PHILADELPHIA – Even if Chip Kelly never wins a game and the Philadelphia Eagles dump his visor and multipage practice plans into the Delaware River, he will have been good for the NFL. For in two months the Eagles' new coach has done something hundreds of his predecessors in professional football have failed to do.
He has made practice interesting.
He has done this without turning the time-held routine of grunting and helmet clacking into some spasmodic new-age movement. His football players are still football players. They still run football plays. But what the Eagles are doing in their OTAs and minicamps is like nothing you will find on any other NFL practice field.
It starts with a TV camera clutched in the hands of a coaching assistant who stands on the field during warm-ups filming the running backs as they take handoffs and catch passes. Mind you he is not filming them as they run full speed in a team drill, but rather he does this in a session with only the quarterback and the running backs as they move at a pace barely quicker than a walk.
Then there are the men with the nets on their backs. They stand in a row just behind the defensive linemen in certain scrimmages wearing a contraption of shoulder pads and mesh that give them the look of giant flyswatters or fairy wings. The wings sit high above the men's head in what Kelly says is a simulation of a pass-rusher's upraised hands.
The coaching assistants who wear the fairy wings stand with strained expressions that seem to say they don't like wearing such a device and certainly don't like doing so without helmets as they stand about 10 yards from Michael Vick as he winds up to throw.
But an Eagles practice is a living thing, and the men lined up before Vick in their fairy wings are never standing in the fire for long. Music pumps through huge speakers which boom at levels that might trigger small seismic events. Players juggle soccer balls on one corner of the field while all five of the team's quarterbacks line up in another and fling passes all at once to a group of receivers who somehow decipher the chaos.
At times, a siren wails over the speakers for seemingly no reason. But in a Chip Kelly practice everything has a reason. The players run, bounding from drill to drill and station to station as a man's computer-generated voice soothingly calls out each practice segment and its purpose.
"Period 16. Teach."
Kelly is a New England man who talks fast in a crabapple staccato and moves as quickly through his day, both welcomes and repels inquiries about his practices. He will explain in detail the idea behind the fly swatters on the shoulder pads in great detail ("it's the exact height of a 6-foot-4 defensive lineman with his hands up") but bristles at suggestions he is reinventing the game.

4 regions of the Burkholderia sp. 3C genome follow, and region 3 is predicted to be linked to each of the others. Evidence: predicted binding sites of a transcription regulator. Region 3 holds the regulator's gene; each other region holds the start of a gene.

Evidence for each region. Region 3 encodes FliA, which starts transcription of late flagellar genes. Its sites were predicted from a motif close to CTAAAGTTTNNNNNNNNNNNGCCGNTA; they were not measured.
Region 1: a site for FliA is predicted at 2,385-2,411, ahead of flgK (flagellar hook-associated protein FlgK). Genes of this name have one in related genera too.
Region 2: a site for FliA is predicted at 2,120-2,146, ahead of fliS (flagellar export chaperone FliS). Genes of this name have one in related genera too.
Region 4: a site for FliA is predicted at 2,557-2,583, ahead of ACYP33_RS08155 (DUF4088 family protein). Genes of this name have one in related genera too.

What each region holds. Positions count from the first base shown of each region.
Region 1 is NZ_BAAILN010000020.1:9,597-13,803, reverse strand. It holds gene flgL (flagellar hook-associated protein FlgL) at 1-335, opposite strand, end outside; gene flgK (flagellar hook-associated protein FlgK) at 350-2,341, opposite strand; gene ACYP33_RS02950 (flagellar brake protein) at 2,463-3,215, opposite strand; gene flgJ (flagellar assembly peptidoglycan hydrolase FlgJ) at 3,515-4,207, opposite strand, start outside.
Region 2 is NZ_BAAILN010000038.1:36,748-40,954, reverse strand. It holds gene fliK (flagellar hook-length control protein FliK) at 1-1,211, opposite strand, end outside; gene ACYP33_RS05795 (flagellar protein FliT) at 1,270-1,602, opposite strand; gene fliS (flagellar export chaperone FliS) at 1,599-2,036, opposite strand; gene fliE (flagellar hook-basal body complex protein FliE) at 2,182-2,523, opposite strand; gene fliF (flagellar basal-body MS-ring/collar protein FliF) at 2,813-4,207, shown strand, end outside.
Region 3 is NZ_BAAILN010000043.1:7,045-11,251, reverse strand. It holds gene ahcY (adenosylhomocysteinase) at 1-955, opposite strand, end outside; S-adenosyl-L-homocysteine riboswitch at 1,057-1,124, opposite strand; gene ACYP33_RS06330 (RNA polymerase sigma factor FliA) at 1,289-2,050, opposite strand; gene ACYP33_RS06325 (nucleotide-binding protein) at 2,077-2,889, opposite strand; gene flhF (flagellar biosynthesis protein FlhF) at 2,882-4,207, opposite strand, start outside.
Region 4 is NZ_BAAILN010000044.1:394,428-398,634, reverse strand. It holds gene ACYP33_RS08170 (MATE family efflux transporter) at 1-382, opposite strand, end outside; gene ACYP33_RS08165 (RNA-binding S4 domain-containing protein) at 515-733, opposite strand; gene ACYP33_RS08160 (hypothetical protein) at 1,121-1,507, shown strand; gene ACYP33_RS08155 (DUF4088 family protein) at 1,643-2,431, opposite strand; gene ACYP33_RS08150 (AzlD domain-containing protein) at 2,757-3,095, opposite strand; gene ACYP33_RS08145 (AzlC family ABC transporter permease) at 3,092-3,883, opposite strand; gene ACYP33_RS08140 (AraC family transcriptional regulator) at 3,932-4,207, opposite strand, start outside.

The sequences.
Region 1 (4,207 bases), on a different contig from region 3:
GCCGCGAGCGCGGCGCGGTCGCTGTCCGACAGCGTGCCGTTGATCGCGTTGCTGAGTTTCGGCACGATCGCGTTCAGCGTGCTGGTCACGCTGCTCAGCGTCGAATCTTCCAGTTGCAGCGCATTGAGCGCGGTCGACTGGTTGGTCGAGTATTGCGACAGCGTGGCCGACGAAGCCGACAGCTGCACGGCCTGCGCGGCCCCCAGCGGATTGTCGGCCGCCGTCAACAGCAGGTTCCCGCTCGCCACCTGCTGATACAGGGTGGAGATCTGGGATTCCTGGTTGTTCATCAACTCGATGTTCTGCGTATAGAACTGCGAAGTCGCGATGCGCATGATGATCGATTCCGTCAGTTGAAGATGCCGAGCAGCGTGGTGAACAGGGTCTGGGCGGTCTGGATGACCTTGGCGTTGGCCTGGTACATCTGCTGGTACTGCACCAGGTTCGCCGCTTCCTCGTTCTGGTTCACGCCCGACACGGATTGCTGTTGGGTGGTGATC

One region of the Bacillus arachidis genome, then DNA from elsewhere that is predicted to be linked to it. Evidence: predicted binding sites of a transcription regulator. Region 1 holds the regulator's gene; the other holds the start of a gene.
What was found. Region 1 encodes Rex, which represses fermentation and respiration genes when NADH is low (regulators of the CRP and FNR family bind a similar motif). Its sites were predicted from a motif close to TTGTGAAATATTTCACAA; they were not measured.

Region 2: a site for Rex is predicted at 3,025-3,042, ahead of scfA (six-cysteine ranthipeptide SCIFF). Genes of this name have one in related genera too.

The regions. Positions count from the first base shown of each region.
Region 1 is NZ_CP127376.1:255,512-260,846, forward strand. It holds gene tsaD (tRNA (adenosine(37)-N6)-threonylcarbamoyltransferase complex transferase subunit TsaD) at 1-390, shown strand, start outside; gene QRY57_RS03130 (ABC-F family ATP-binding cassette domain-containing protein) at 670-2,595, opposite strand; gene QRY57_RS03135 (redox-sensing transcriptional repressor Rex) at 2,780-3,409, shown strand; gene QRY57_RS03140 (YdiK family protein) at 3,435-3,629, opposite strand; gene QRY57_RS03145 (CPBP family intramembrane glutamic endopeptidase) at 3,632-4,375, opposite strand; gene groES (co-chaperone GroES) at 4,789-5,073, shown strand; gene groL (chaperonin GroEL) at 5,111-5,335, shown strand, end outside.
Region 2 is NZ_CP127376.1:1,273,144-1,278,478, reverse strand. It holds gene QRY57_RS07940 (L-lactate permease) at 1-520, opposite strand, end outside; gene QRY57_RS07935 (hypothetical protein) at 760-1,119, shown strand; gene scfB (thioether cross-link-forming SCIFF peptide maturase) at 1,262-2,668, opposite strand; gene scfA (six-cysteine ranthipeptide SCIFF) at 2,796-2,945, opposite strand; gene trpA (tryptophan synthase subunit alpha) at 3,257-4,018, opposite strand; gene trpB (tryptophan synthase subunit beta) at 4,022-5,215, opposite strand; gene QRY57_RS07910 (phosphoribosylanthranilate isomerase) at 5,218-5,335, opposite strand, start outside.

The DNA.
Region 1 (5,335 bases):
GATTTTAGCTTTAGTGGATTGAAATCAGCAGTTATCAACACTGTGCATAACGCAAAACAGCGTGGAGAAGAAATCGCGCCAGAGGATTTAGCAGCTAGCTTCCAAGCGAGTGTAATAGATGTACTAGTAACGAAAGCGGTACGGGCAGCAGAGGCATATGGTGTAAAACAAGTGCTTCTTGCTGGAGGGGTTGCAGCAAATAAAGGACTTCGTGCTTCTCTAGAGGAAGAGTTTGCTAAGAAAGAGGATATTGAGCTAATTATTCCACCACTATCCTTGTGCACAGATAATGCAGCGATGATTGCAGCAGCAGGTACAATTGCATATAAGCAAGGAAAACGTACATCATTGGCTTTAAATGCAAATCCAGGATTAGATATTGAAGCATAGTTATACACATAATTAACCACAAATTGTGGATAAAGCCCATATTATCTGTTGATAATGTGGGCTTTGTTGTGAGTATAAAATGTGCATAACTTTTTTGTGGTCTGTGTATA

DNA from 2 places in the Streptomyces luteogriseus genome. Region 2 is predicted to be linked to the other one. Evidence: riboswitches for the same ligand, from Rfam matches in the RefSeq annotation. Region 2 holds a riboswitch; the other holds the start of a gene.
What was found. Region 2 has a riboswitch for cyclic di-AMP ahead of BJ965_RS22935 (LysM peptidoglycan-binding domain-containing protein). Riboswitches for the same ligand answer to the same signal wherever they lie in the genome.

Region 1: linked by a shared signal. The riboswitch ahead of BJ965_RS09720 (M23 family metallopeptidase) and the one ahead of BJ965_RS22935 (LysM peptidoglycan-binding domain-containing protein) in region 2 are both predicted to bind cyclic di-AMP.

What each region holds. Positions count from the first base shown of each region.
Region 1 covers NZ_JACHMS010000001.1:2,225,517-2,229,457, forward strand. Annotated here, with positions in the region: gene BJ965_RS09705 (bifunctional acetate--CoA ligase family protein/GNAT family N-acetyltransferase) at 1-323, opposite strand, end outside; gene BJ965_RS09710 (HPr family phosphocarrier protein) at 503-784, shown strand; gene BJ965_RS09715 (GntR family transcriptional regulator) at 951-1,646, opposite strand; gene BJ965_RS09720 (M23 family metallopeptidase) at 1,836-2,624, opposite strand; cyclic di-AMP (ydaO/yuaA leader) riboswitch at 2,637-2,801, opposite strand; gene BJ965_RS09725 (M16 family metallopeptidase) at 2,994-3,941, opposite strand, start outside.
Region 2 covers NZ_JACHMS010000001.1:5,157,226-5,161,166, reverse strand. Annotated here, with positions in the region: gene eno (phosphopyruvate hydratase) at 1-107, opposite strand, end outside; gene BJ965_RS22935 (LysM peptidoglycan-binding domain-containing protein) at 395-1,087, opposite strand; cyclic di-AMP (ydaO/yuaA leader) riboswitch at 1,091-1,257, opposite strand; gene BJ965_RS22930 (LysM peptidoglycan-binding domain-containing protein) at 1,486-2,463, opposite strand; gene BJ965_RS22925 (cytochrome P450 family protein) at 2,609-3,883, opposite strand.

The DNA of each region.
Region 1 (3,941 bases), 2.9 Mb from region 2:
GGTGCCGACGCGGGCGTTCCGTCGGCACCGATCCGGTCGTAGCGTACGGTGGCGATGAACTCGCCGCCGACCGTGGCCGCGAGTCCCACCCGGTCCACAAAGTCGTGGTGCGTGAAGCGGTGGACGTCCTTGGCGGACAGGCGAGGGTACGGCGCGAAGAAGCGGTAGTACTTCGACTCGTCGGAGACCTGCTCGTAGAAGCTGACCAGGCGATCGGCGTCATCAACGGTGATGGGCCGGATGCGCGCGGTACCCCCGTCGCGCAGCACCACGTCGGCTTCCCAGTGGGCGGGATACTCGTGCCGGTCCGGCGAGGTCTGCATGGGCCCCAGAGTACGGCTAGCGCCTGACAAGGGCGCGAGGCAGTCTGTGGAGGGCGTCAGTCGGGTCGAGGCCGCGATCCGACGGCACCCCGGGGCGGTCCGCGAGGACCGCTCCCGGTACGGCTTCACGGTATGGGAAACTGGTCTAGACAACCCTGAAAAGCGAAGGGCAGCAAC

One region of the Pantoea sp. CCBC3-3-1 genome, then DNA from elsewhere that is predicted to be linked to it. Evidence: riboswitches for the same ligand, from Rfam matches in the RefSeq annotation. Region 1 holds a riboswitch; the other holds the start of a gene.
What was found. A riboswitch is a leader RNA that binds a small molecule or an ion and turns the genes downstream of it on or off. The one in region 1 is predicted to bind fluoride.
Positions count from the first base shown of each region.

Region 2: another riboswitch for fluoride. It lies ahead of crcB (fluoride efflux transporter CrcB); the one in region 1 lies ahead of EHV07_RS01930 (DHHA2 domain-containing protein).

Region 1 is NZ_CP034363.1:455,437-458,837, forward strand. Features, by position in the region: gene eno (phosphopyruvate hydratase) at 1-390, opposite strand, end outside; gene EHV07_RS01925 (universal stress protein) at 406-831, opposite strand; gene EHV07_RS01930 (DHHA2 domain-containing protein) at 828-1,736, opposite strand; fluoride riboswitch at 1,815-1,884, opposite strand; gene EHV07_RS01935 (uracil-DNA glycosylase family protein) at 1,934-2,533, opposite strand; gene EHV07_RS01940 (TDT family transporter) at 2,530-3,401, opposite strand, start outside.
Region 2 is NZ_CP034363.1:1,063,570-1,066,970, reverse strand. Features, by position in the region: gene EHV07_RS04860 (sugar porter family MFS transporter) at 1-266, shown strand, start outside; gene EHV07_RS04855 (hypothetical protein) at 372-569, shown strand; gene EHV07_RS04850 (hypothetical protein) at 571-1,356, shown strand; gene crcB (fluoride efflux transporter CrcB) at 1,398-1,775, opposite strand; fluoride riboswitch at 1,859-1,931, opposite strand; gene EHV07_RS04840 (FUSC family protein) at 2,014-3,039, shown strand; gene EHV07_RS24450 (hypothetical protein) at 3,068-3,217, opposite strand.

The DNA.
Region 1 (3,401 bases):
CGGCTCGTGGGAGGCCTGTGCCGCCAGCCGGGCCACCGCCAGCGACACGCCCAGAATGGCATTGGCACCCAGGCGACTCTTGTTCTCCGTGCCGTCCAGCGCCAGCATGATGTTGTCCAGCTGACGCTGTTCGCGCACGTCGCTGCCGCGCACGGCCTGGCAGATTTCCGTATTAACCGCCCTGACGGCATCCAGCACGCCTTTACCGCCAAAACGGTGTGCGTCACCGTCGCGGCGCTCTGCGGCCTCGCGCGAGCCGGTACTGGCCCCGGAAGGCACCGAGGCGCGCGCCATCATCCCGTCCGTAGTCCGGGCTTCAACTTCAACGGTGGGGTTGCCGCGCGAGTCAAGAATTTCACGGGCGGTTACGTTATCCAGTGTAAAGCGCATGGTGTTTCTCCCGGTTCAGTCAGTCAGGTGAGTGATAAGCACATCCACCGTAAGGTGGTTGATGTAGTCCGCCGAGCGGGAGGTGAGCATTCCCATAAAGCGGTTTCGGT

"I've never thought about me being a trendsetter," he said after Thursday's practice.
He talks a lot about science and research and taking care of his players' health.
"They're the product," he says with an expression that screams: Why would you break your product? How foolish is that?
By now, the Eagles have become accustomed to their frenetic practice routine and a cafeteria devoid of the great football staples of bovine products, instead replaced with healthier offerings that include fruit smoothies or "shakes" as some players call them. Kelly has done such a good job of selling the benefits of his shakes that many players request more than one.
"Even if it doesn't do anything for you, you believe it will," defensive tackle Cedric Thornton says.
And this might be the point of a Chip Kelly practice. Who knows if men wearing fairy wings and assistants filming running backs while they jog will help win football games. Just because the speakers play fast-paced techno and dance tunes during scrimmage sessions in a seeming attempt to create a quick, smooth tempo doesn't mean the flow will carry into games. But the Eagles players act as if they think it will.
"I think if you buy in, you will be all right," Thornton says.
What choice do they have?
And so the most interesting practice in the NFL goes on. The beat grinds over the NovaCare Field speakers. Players scramble. Coaches wear earpieces and microphones attached to radios on their belt like stage hands on a high-end production. Offensive coordinator Pat Shurmur calls plays through a walkie-talkie into the quarterback's helmets. There are no huddles, just lines of coaches on both sides of the field waving hand and arm signals that almost match the music blasting around them.
It is chaos. It is complicated. It is still just a minicamp in June.
Don't worry, Kelly said Thursday, his training camp practices will be much the same – only this time his players will be allowed to wear shoulder pads and hit each other. That's when things will really get mad.
"Obviously we know we can't practice full speed for the entire time we're out there, so it's got to be short bursts, but the game of football is short bursts," Kelly said after a recent practice. "It's really an anaerobic sport when you look at it, because you're going hard for five to six seconds and then you're taking a break, and that's what we're trying to get accomplished with these guys."
And it's like nothing you will see anywhere else in the NFL.
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